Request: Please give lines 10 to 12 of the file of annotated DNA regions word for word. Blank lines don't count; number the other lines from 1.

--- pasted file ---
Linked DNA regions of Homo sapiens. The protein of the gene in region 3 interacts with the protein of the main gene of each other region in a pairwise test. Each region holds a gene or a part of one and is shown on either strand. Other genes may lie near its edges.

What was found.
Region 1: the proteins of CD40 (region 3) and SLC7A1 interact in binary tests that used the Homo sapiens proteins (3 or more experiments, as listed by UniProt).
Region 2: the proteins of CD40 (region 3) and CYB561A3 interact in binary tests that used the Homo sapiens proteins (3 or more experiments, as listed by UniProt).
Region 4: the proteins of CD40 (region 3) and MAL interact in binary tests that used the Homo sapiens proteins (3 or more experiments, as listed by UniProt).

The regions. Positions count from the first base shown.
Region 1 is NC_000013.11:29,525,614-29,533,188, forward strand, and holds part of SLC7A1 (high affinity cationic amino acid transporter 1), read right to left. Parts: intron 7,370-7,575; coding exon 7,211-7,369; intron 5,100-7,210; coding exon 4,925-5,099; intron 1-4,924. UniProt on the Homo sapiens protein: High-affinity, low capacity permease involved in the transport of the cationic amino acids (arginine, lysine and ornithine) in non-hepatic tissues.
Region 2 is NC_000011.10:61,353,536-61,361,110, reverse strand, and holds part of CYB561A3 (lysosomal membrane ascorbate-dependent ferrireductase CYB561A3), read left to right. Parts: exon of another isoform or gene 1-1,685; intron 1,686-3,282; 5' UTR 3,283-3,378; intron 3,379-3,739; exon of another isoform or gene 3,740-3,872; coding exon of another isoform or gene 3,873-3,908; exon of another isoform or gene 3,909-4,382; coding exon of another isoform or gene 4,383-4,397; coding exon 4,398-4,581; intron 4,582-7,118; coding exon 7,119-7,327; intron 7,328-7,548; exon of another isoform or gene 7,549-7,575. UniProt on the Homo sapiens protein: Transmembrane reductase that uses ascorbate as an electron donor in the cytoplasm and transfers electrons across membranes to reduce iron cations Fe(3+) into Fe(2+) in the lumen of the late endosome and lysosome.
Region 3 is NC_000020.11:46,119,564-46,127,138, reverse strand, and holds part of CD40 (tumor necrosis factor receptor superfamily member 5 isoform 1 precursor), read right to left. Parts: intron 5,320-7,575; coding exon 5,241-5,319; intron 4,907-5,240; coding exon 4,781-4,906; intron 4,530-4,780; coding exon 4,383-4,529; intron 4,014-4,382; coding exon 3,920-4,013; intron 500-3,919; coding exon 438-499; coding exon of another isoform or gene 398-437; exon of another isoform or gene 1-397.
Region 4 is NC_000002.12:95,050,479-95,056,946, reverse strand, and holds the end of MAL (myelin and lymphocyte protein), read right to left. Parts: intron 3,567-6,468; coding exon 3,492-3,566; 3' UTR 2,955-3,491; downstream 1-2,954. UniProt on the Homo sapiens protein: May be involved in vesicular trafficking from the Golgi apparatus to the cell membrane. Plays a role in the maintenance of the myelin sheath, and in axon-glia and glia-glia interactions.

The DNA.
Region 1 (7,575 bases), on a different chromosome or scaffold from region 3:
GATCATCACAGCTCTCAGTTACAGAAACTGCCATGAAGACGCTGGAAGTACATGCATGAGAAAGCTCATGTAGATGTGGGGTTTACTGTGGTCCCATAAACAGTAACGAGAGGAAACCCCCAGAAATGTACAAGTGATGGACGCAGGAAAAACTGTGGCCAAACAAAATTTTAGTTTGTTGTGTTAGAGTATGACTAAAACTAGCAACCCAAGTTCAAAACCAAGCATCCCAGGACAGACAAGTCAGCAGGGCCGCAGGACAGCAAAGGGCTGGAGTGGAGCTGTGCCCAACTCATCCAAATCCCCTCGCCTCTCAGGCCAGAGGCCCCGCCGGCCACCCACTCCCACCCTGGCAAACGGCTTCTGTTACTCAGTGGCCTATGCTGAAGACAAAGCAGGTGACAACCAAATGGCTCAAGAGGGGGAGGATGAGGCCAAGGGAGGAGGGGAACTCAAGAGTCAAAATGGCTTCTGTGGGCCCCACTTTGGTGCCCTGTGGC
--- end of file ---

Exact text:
Region 4 is NC_000002.12:95,050,479-95,056,946, reverse strand, and holds the end of MAL (myelin and lymphocyte protein), read right to left. Parts: intron 3,567-6,468; coding exon 3,492-3,566; 3' UTR 2,955-3,491; downstream 1-2,954. UniProt on the Homo sapiens protein: May be involved in vesicular trafficking from the Golgi apparatus to the cell membrane. Plays a role in the maintenance of the myelin sheath, and in axon-glia and glia-glia interactions.

The DNA.
Region 1 (7,575 bases), on a different chromosome or scaffold from region 3: